1. An unprecedented focus on company value: Many businesses have collapsed and continue to do so in the wake of the crisis. For the first time, the government has allowed them to failincluding, importantly, bloated SOEs. This unprecedented willingness to tolerate bankruptcies has taught businessmen an essential lesson in the difference between underlying company value and short-term profit, a lesson not limited to public companies.

2. Recalibration of valuations: Historically, penetrating Vietnamese businesses has been challenging for external shareholders not just because of lack of transparency, but due to owners unrealistic valuation expectations fuelled by the boom years.

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The challenges of borrowing where once liquidity abounded have forced owners to reconsider valuations and restructure in order to attract much-needed capital.

3. Greater openness to equity: Vietnamese businesses have traditionally used debt to fund growth. Equity is not as unfamiliar as in Cambodia and Laos, but Vietnamese businesses owners are generally much more comfortable with debt. The fallout on the stock-exchange, combined with interest rate hikes and more stringent lending conditions, is forcing companies to consider equity participation where previously it would have been shunned. The IB Facility will therefore be well placed to invest in businesses using equity, quasi-equity and debt, which will provide a welcome counter-balance to debt-based transactions in Cambodia and, possibly, Laos.

4. The structure of post-crisis indebtedness is important: It is noteworthy that indebtedness levels are much higher in the corporate sector than in the personal sector. Speculative activity in the latter was, by and large, confined to business people in HCMC and Hanoi who had significant disposable income to bet on stocks. It will take a long time for banks to regain confidence in the financial viability of all but their largest clients. This, again, will help the IB Facility to access transactions which would have been almost impossible pre-crisis.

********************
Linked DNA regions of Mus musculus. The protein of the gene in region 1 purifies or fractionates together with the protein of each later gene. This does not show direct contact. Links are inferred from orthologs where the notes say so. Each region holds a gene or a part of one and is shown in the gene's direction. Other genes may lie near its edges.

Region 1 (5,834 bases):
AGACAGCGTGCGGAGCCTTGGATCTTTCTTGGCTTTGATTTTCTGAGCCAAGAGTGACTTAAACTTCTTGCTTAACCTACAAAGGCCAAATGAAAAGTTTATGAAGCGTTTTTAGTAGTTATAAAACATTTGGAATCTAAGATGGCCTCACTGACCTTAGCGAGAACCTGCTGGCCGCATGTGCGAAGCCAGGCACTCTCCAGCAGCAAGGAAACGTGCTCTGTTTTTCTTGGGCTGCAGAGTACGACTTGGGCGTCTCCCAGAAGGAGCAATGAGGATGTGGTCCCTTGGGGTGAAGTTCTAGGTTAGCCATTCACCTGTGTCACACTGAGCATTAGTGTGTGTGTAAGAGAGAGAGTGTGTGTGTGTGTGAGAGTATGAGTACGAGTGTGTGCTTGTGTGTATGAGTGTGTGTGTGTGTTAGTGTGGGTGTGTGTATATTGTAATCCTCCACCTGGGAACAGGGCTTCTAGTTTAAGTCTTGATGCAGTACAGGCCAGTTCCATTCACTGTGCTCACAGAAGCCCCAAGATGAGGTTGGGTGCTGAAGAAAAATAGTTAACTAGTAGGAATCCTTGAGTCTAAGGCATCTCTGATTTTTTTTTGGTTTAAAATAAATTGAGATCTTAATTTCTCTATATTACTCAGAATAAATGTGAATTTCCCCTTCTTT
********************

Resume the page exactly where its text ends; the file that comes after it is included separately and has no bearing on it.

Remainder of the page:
Another feature of the current business climate in Vietnam is also significant. The government is emphasising the importance of industrialisation both for job creation and to reduce the importcontent of exports, which remains stubbornly high (see below). Given the structure of the Vietnamese economy, successful industrialisation will necessarily require the inclusion of the SME and sector and non-SOE sector more generally into the supply chains of larger companies and public-sector projects. As the government has set about achieving this, the degree of weakness of commercial and infrastructural linkages between larger businesses and the SME sector, mirroring similarly fragile linkages between the two largest conurbations, HCMC and Hanoi, and rural areas, has been thrown into relief. As a result, there is a growing realisation in government and the private sector that supply chains, value chains and the interface between the SME sector and larger businesses, let alone export markets, needs urgent attention and strengthening. This dynamic is beneficial for the IB Facility because portfolio companies will be

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much more minded than before to invest time and resources into establishing robust supply chains and business relationships to improve consistency and quality of product.

Transactions in Vietnam: Prospects for the IB Facility